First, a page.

“Have a good summer!” Has someone said this to you recently? Or, something similar? “Are you having a good summer?” “How’s the summer?” “What a great summer!”
It is such a simple phrase, but to the needy, reflective ear, it raises a mortal question, a singular and, perhaps shattering, perhaps justifying question: What is a good summer?
In the most cotidian of clauses, there lie embedded sacred moments which deserve and require our attention, our full and alert attention. Please…Thank You…Hello…Goodbye…God bless you…Have a nice day…Have a good summer.
What is a good summer?
Before addressing this question, I digress to offer a story. You perhaps know it. Or perhaps you have told it. A farmer had an odd habit of feeding his only pig in a distinctive way. He would hold the pig in his arms, and carry him under an apple tree. There the pig would happily eat his fill as the farmer, arms aching, waited. At last a neighbor asked: “John, that is one way to feed a pig, but, in addition to straining your back and arms, it must take a whole lot of time. Aren’t you worried about that lost time?” “Oh”, said the farmer, “Of course you are right, it is a lot of time, but, then…what’s time to a pig?”
In the distance that lies between pearls and swine, between the precious pearl of great price and the swinish disregard for the Holy, between a glorious moment known as this summer, and our human capacity to miss the significance of the precious gift of such time, there may emerge an articulation of the good news.
The Gospel then is a warning to those of us, like me, who raise such questions, and those of us, like you, who chew on them. What is a good summer? A mortal question, to be understood, and a saving truth, to be told, depend on hearing. Faith, that is, comes by right hearing, and such hearing by the word of God.
Thus the simple sentence, “Have a good summer”, is, like much in life, a very thin ordinary veneer covering a deep, existential interrogative: just what is a good summer?
What constitutes a good, a godly summer? Perhaps with your help, and under the shadow of the Holy Scripture, which towers over our experience like a steeple towers over our communion today, we can respond by raising other questions. One good question deserves another.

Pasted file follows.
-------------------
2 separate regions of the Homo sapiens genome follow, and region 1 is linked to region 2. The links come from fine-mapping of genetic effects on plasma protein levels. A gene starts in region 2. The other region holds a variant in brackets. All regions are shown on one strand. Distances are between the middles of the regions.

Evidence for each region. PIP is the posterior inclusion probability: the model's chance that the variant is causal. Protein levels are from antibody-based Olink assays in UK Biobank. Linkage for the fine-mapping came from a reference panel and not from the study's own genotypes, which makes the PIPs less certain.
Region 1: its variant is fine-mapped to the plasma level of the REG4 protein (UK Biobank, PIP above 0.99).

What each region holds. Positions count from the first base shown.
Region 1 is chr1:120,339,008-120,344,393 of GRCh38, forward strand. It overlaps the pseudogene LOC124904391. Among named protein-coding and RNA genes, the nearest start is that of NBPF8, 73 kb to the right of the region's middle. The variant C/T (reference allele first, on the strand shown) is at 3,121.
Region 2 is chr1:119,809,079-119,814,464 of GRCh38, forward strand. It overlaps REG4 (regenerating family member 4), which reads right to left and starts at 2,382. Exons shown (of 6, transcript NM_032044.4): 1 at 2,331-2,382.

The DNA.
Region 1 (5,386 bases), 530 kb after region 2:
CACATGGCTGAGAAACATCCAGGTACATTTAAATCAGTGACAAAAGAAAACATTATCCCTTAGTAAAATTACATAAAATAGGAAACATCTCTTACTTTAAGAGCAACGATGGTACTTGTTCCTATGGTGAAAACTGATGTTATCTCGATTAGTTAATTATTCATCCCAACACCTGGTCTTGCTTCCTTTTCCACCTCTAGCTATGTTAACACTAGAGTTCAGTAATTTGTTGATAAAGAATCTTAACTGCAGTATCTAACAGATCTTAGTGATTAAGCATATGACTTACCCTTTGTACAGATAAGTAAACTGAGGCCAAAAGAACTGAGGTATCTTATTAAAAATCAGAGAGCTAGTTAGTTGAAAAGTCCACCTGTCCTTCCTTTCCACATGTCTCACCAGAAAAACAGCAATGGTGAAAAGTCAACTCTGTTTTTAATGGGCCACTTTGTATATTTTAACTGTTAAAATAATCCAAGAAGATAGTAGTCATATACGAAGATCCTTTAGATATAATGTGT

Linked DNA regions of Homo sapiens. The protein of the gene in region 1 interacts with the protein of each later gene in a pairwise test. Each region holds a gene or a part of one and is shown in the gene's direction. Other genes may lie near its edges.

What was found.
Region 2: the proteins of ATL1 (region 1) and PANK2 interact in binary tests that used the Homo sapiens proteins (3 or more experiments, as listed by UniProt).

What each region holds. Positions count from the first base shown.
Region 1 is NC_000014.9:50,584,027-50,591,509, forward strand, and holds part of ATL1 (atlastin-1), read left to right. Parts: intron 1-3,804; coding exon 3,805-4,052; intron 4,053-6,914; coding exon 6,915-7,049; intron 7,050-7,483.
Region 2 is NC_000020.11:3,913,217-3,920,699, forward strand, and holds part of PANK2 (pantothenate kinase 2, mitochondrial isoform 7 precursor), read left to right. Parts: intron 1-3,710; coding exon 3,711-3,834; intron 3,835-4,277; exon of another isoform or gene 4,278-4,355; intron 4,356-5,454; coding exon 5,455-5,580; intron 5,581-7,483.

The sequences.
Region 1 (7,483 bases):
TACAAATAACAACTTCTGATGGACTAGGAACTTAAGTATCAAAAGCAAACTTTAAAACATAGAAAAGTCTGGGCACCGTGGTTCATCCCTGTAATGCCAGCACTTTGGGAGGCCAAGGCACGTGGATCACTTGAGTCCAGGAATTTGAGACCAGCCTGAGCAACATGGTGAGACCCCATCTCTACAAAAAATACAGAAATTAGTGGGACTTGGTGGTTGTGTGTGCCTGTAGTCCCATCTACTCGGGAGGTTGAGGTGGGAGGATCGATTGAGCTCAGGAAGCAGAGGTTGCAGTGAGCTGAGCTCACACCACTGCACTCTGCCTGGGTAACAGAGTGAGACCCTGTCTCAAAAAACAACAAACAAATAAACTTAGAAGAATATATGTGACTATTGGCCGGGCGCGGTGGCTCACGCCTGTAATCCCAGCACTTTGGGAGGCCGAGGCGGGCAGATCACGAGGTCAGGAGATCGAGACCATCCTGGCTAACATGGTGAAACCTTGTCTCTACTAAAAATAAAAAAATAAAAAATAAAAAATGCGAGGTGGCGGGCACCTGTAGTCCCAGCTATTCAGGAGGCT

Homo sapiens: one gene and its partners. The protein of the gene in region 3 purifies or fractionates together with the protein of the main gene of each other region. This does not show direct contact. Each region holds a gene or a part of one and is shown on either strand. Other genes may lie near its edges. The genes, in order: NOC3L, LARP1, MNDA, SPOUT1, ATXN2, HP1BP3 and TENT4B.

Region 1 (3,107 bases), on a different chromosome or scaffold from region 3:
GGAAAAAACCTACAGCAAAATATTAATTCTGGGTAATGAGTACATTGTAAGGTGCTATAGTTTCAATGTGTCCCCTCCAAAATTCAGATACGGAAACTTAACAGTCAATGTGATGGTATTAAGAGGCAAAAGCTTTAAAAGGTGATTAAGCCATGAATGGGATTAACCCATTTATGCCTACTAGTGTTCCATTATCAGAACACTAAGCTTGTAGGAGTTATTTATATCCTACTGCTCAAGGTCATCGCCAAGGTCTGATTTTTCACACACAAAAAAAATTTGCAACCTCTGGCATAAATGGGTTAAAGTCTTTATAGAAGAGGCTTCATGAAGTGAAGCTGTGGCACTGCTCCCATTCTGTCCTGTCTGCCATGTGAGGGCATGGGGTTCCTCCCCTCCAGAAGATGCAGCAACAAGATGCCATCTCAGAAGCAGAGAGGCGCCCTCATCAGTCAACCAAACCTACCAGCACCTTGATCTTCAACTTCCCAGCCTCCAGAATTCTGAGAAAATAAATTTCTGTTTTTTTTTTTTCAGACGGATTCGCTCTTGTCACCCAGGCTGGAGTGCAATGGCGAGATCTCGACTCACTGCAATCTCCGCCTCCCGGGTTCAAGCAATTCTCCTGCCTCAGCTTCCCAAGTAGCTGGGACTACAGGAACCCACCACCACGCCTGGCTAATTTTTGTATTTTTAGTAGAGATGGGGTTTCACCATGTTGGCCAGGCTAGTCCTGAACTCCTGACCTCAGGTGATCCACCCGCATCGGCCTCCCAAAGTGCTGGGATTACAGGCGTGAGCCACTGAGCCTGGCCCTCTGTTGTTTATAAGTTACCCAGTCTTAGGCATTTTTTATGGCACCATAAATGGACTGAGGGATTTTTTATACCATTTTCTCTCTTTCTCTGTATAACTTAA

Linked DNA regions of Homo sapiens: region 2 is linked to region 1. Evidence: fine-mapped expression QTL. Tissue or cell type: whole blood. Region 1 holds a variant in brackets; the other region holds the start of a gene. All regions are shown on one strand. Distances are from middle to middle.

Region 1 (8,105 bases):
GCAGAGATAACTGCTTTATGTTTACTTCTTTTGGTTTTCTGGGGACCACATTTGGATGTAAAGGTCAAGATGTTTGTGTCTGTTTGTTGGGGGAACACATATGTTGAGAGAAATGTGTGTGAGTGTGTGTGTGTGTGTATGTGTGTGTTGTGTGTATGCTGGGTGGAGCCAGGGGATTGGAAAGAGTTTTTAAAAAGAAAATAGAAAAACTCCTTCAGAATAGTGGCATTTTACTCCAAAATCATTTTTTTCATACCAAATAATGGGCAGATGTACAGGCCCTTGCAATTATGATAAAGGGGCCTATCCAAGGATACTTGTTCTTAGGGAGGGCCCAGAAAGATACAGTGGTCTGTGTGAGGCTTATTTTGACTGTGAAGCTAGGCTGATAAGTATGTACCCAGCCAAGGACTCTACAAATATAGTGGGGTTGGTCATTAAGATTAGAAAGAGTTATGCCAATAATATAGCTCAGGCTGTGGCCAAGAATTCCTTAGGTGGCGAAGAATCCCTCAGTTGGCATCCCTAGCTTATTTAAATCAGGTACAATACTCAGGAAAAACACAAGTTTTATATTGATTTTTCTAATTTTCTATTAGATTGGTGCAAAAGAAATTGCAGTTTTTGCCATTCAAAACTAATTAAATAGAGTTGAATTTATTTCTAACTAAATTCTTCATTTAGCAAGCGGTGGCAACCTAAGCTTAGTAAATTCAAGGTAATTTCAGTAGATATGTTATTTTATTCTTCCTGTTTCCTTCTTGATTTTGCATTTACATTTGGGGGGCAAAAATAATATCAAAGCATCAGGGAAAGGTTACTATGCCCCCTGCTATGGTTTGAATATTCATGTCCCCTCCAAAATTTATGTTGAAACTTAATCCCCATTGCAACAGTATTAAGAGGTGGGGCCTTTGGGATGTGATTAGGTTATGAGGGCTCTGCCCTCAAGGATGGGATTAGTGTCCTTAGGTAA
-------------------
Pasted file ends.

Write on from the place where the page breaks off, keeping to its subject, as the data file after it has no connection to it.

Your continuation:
Has your summer allowed an interruption? Of what? Of routine, of the usual of set patterns, of your own plotting and planning, of comfort, of discomfort, of what has been. Has summer provided a pause? Many of the parables of Jesus help us here, like that of the Rich Fool, a warning word from Jesus for the followers of Jesus. “One’s life does not consist in the abundance of his possessions.”
Wait, stop, think, heal write.
A Hindu proverb says: During its lifetime, the lordly goose looks down upon the humble mushroom. But in the end, they are both served up on the same platter.
Life is meant to become a rich offering toward God, not a laying up of treasure on earth where moth and rust consume, and thieves break in and
steal. Life is space and time when the bone wearying labor of pulling on oars against a mighty wind, may give way, by interruption, to a vision of the divine. Against all odds, He walked to them, and sat with them, and spoke to them, and blessed them.
Mark 6 carries the account of Jesus unexpectedly appea
ring to astonish, and so to encourage, his wayward disciples.
Speaking of interruptions, of thieves breaking in, and of the unexpected, please allow this brief digressive interruption.
It reminds us of the ostensibly humorous story of the burglar, speaking of greed and covetousness, who slipped with his flashlight into a dark suburban home. He took jewelry and cash. Then in the dark he heard a voice: “Jesus is watching. I’m warning you.” The burglar trembled, wondering who had spoken. Turning on the light, he saw a parrot in a cage, who said, “My name is Moses, and I warn you, Jesus is watching.” Relieved, for the moment, the burglar smiled and said, “What kind of silly suburban people name their parrot Moses?” The parrot replied, “The same kind of silly people who name their long toothed, ferocious dog, Jesus. I warned you, Jesus is watching.”
Life is more than security. The best things about life are free. Travel light…I shan’t be gone long, you come too…
Has your summer involved some inflammation? Has the season brought spirit to a fever pitch? Is there around now any love on fire? The country is scorching hot. Various volcanoes are flowing with lava. And in your heart? Where is the fire? What is it that you love so much that it makes you…now nostalgic, now tender, now torrid, now angry, now remorseful, now hot, now vengeful, now envious, now determined, now happy?
One religious worker told us this week of his moment of calling, when he heard at a prayer meeting, “There is nothing better you can do with your life than to give your life to something greater than yourself.”
The Bible readers among us are right to suspect that Hosea 11 smolders here. Listen to this loveliest of passages again: “When Israel was a child I loved him…”
I am not talking about passion only, eros only, the body only, feeling only. Though I mean all that. I mean, rather, something beyond mere ‘sloppy agape’. I mean the heart. Where your treasure is, there will your heart be also.
Julia Kristeva, French philosopher, said of summer that there are “three great things in life: to think, to heal, and to write.” A Schweitzer would have agreed, and said, “There are three great instruments—the Bible, the pipe organ, and the stethescope.” I say: find a way, your way, every day, to preach and to sing and to love.